Romantic comedies are usually vehicles for fluffy stories, likeable characters and happy endings. It's not very often in one of these films that good acting upstages all else. But that's the case here. And just about all of that fluffy, likeable, happy stuff is good, to boot.
True, Will Smith still hasn't developed much of a leading man status; even in Ali, he was overshadowed by the legend he was portraying. But here, as a "date doctor," a sort of coach-therapist for men who can't figure out how to approach the women of their dreams, he imbues his character, Hitch, with self-assurance, with the convincing manner a teacher needs to get through to his students. And Smith is up to the task. He's never been more relaxed and comfortable in a role.
Huzzahs also go to Kevin James, till now a stand-up comic and Star Search graduate who's been playing second banana to, or getting less attention than, the fetching Leah Remini on The King of Queens. But his transition to feature film works in every way. He plays Albert, an executive tax consultant who has his eyes, heart and all his thoughts on the beautiful heiress Allegra (the luminous but down to earth Amber Valletta), even though he knows she's way out of his league. James plays Albert as a bundle of nerves, tics and clumsiness -- a walking pratfall who happens to be thoughtful and full of self-doubt.
Eva Mendes plays Sara, a workaholic gossip columnist who is too busy for a boyfriend (but really could use one). While she has her share of good scenes, she plays the part with an over-eager approach -- similar to, but less ditzy than her role in Stuck on You.
The film first goes about the lengthy business of introducing its main and minor characters, sometimes with pizzazz. It starts with Hitch addressing the camera directly, showing himself to be a smooth operator, chattering away about the right and wrong way to get women to open their eyes to men. It turns out that he's actually talking to a number of different clients (some would say losers) who are attempting to learn his magic. And soon the camera is off him, and following those clients, now out there in the dating world, fumbling their way through trying to put his longwinded advice to practice (with the O'Jays' "Love Train" urging them along in the background).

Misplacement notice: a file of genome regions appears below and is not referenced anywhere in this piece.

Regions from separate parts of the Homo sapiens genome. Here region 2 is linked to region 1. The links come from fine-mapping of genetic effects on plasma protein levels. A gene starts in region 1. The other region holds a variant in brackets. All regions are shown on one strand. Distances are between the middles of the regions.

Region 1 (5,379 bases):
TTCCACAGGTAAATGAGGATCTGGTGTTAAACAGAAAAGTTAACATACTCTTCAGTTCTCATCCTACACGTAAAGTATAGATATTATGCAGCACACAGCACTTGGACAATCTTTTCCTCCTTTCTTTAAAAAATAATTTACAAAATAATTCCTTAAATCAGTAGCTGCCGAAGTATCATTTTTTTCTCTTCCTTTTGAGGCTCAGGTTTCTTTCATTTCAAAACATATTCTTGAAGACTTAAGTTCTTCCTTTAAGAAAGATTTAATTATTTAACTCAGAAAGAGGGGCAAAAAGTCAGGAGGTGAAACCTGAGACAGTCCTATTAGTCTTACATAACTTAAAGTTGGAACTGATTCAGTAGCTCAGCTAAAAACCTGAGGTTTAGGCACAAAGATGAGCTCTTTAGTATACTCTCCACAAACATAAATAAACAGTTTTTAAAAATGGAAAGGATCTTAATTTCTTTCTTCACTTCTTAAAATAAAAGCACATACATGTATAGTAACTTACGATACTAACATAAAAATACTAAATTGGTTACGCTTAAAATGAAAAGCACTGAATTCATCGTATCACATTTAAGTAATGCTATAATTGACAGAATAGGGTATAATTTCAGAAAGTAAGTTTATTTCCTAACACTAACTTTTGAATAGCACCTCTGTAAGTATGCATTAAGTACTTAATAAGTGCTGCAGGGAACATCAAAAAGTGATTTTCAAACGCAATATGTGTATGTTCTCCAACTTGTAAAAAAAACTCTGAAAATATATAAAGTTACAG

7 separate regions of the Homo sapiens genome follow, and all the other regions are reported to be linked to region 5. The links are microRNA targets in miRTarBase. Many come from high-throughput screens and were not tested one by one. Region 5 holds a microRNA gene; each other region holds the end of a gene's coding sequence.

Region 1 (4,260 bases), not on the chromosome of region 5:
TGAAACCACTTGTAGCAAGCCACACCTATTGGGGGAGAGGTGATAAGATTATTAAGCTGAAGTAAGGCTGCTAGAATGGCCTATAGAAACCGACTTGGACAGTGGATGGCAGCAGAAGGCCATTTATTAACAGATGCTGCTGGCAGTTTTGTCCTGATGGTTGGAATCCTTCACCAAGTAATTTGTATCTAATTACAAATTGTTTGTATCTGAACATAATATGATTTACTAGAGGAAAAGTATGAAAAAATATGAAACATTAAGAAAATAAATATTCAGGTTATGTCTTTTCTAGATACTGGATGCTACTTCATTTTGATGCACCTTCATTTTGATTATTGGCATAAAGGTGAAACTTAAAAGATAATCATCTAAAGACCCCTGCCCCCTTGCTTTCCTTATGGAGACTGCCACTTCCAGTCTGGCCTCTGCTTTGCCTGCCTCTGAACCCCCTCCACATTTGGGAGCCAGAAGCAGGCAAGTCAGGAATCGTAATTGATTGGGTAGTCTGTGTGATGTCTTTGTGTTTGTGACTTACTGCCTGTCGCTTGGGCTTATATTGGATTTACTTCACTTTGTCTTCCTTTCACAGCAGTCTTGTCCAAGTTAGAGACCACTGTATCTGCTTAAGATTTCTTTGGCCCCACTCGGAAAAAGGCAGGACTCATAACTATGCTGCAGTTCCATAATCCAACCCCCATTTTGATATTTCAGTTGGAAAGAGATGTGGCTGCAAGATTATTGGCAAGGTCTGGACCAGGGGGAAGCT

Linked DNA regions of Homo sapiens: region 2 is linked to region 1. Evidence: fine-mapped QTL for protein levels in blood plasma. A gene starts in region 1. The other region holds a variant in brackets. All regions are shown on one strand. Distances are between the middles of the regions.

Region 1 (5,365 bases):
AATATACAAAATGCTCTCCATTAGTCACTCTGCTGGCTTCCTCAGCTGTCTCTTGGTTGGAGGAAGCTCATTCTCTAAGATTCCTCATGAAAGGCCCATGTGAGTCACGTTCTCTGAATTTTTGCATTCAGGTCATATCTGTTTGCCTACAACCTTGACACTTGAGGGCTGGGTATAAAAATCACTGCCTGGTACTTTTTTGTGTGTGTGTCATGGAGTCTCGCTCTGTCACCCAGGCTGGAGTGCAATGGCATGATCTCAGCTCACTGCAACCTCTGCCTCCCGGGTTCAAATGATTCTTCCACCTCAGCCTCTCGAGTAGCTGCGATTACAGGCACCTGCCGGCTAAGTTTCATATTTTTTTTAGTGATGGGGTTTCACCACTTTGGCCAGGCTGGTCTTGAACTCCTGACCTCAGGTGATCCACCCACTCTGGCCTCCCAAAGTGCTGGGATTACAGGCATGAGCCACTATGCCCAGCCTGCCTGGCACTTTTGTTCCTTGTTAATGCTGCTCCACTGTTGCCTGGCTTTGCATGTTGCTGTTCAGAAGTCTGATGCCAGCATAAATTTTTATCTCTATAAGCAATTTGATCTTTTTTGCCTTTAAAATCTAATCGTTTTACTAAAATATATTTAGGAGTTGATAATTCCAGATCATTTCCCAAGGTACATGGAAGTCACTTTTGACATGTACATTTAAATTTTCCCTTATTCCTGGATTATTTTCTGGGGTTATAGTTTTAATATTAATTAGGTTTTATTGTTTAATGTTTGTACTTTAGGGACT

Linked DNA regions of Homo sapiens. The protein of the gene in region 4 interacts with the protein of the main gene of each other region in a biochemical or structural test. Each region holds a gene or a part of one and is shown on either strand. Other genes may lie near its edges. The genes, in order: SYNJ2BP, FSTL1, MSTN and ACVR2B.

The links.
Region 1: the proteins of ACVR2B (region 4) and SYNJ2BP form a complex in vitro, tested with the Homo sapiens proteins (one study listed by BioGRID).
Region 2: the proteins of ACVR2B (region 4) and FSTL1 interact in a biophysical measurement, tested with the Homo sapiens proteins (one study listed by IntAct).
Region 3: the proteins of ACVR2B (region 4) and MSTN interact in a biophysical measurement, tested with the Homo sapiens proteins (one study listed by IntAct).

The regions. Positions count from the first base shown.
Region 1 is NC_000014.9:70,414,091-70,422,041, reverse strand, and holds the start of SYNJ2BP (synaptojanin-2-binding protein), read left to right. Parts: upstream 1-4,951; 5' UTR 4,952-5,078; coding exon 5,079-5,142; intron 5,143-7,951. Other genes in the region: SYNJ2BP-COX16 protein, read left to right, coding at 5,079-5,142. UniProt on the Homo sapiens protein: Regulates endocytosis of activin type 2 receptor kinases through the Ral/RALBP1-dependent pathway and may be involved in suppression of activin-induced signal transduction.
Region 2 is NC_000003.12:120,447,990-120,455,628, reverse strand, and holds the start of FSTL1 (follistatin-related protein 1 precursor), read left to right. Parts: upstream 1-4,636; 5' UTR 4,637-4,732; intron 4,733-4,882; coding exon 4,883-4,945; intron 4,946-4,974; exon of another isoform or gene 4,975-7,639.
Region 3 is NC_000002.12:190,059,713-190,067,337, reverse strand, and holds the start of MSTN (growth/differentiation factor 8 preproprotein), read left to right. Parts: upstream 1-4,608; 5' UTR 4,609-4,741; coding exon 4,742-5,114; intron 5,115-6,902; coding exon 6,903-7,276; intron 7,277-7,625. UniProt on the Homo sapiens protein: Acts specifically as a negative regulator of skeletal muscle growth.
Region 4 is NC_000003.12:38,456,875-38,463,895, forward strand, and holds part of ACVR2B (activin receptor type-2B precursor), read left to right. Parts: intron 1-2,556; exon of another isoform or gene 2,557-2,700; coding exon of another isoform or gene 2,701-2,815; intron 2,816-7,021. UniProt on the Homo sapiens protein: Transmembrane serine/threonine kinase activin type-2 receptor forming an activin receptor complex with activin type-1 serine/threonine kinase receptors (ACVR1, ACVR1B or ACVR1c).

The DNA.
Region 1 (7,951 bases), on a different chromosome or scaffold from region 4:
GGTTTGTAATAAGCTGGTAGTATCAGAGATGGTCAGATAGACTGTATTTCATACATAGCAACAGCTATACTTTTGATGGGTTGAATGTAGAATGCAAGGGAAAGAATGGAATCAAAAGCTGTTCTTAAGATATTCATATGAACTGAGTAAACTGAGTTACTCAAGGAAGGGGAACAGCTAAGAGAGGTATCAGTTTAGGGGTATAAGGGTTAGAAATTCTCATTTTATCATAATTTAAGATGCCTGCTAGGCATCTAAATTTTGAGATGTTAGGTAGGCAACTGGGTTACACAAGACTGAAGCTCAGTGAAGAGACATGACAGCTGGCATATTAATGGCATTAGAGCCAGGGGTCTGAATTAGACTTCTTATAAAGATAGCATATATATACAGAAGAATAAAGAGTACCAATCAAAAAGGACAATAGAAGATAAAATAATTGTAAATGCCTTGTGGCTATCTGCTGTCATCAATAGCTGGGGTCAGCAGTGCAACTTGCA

Hitch has his scruples. He won't have anything to do with cads who are out looking for a one-night stand; he's in it to help good-hearted people find what might turn into true love. Of course, the old saying about those who can't do it, teach it, comes into play. And Hitch, even with his fancy duds and cool apartment and all that know-how about how to win over a woman, ultimately is alone. He's out in the clubs trying to do something about his single status, and he does demonstrate some inventiveness in words and actions. But even when, inevitably, he meets up with Sara, who "wants to be alone," it's not going to be an easy task for him to open her eyes to him.
The film, through witty, breezy and fresh writing -- and despite a few bouts of utter silliness -- eventually trains its focus on Hitch and Sara and on Albert and Allegra, and how their unlikely and slow-starting relationships are progressing.
Soon it's the banter, even more than the acting, that's grabbing audience attention. The casual language going back and forth between Hitch and a woman he tries to pick up in a bar early in the film, gives way later to Hitch and Sara speaking to each other only in the third person as they do the uneasy, first-date, "What are we doing here?" dance.
Speaking of dancing, James, using his generous bulk to great comic effect, attempts to wow Hitch with his dancing prowess, but comes across as a sort of overstuffed cartoon character. .
The only times the film falters, aside from Mendez's general over-exuberance, are in a long sequence with an angry Sara and a confused Hitch -- all, of course over a typical romantic comedy misunderstanding -- that's misplayed and overwritten; and right near the end, when a couple of uncalled-for surprises threaten to turn things a little too cute and precious. Fortunately everything rebounds nicely and scores. And if that ever-important happy ending isn't enough, viewers are treated to the parting gift of a group dance sequence even odder than James' earlier solo.